Programming, the Windows Way

This is not an easy post to write, and I realize it will draw some fire.  The point of it, though, is to tell you that I am suddenly changing directions, but more importantly why, because I cannot believe I am the only one who feels this way.

Some brief background: I have spent the last two years learning PC programming.  So yes, that makes me somewhat new to it.  I am not new to programming in general, however, because I have being doing it since I was eight, and stopped when I was eighteen because Apple shifted from the Apple II to the Mac platform, essentially abandoning droves of programmers.   So I stopped programming for years, up until a couple years ago, when my interest was rekindled.  This time, it happened on the PC platform.  So, I thought a lot about it again, designed a study plan for myself, began amassing IDEs, books, tutorials, etc., all in an effort to reacquaint myself with the world of code again.  Something, though, happened on the way to "coding heaven". 

The more books I read (or skimmed) the more I came to realize that Windows Programming is one odd subject.  I am one of those people who actually likes to master a subject (if possible), but that is difficult to do if the foundation keeps shifting beneath you every few years (3.1, 95, 98, XP). From a technological standpoint, I understand the reasons for many of the changes--video playback, the internet, security threats, etc. In order to keep up, however, it seems like I have to keep relearning some things over and over again, and that takes time.  And books.  The books part is easy...borrow them from a friend or rely on the library and only buy the books which are critical to one's long term success (basically a book with a shelf life longer than six months). Today, though, I cancelled a library waiting list request for a book on Visual Basic .NET.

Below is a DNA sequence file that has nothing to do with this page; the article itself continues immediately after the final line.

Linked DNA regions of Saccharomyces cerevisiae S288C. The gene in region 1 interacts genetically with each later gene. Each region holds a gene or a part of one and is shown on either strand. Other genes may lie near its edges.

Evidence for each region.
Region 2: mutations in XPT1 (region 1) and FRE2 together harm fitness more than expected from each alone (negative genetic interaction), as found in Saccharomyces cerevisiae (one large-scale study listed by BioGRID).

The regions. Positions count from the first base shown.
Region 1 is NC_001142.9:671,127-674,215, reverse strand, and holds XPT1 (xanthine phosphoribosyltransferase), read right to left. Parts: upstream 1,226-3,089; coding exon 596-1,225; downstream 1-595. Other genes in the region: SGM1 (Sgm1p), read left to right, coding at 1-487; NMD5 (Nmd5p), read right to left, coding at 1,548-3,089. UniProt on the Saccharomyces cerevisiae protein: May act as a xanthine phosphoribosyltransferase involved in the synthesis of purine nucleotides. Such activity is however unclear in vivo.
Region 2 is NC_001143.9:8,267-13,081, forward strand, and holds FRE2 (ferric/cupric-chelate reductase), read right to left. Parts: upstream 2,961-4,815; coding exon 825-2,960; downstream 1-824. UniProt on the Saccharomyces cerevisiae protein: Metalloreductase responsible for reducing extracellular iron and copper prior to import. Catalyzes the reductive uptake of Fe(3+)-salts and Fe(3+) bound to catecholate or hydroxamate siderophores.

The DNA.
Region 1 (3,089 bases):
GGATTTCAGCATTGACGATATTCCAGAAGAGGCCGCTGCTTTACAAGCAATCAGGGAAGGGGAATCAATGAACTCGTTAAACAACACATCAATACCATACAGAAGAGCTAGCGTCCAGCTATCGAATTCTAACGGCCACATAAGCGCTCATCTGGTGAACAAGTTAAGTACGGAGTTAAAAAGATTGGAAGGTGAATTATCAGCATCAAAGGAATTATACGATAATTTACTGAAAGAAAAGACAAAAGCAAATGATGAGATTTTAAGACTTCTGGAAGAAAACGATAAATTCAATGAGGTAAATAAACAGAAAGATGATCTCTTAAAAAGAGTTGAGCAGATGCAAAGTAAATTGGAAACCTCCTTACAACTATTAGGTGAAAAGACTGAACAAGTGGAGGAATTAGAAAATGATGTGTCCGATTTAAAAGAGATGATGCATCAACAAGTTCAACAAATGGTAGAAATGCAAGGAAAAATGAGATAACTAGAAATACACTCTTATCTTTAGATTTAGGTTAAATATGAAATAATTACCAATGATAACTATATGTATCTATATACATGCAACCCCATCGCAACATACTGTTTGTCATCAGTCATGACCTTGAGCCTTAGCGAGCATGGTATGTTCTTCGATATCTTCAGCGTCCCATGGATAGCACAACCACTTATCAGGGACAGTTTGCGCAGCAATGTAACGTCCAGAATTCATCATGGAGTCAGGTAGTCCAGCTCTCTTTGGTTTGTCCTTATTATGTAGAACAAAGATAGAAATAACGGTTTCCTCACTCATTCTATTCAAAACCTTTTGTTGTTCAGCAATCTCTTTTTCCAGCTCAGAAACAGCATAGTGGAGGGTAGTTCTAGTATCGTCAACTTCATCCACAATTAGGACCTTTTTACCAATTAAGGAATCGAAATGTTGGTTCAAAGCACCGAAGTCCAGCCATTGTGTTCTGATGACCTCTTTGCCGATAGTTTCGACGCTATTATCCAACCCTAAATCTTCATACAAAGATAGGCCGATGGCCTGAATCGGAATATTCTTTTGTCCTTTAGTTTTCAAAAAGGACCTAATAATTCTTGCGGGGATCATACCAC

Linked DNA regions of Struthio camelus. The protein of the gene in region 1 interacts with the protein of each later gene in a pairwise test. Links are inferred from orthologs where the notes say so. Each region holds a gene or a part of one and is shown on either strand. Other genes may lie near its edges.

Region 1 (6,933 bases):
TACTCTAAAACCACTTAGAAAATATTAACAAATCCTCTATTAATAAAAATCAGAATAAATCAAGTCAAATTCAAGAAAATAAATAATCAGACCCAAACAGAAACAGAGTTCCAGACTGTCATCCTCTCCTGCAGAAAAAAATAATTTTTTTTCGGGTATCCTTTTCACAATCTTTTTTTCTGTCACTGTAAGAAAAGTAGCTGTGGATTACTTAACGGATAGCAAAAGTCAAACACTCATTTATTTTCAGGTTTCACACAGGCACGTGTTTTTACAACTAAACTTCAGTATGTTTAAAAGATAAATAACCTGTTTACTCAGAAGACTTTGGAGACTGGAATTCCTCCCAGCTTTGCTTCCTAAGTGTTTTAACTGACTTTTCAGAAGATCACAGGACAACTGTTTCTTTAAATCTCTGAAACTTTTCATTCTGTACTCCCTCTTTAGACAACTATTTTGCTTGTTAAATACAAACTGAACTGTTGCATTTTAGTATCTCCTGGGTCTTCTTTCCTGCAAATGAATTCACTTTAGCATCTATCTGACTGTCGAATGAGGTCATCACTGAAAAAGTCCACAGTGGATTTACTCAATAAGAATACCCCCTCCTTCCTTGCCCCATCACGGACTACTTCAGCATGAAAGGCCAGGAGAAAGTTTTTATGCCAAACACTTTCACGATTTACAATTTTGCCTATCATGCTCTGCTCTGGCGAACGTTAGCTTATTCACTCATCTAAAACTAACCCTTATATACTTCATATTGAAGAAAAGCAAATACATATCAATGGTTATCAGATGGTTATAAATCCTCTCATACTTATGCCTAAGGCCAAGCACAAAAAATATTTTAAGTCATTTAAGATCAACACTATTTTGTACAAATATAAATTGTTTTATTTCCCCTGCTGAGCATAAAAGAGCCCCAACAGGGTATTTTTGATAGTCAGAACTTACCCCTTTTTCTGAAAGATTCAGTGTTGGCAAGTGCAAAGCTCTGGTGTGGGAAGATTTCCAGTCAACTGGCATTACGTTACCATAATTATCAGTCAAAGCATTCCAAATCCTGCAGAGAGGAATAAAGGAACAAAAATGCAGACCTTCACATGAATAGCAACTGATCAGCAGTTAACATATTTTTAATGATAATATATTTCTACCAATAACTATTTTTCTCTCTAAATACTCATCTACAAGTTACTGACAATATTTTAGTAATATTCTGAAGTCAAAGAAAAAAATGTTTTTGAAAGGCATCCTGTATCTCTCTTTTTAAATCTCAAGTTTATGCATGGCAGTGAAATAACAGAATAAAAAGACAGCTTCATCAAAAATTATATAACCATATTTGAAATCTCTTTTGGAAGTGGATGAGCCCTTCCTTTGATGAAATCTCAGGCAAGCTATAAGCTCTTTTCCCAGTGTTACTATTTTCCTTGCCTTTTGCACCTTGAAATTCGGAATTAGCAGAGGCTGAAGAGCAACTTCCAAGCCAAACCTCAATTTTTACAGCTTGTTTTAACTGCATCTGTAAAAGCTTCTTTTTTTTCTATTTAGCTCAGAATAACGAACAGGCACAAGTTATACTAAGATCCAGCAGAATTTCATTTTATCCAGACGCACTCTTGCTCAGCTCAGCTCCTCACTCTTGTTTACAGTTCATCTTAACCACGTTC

In fact, recently, I had reserved some other books at the library and was put on a waiting list for them, regarding .NET technologies.  One book came in: C# Essentials.  Numerous times in the introductary pages, though, I stopped reading, flipped to the back cover, and double checked to see if the authors worked for Microsoft.  Nope.  So I returned back to my bookmarked page, and kept hitting more marketing terms.  I skimmed several other chapters, and came to one conclusion: why am I learning this?  Why am I spending my precious time relearning how to "draw a rectangle" on a canvas for the fiftieth time and in a different language?  I can already write "Hello World" in numerous languages, but am I really ready to learn another?  And why should I? The end result is the same: "Hello World" in text.  Sure, C# has garbage collection.  Great!  This technology has been around for a long, long time.  But C# plays nice with Visual BASIC via the CLR! Great!  Wonderful idea, really.  Can I build my own language on top of that?  Sure, but get ready to read volumes of books, and by the time you have mastered those, make sure you keep an eye out for major OS changes.  Compiler mechanics are difficult enough as it is, without having to fight other things.  As a developer, I need to know that there is some stability beneath me, for I like to build on principles I have previously learned, and to retain some skills at using certain libraries. Time you see, becomes more valuable to you with age, and the loss of relatives, loved ones, and friends through disease, accidents, and age only increases its value.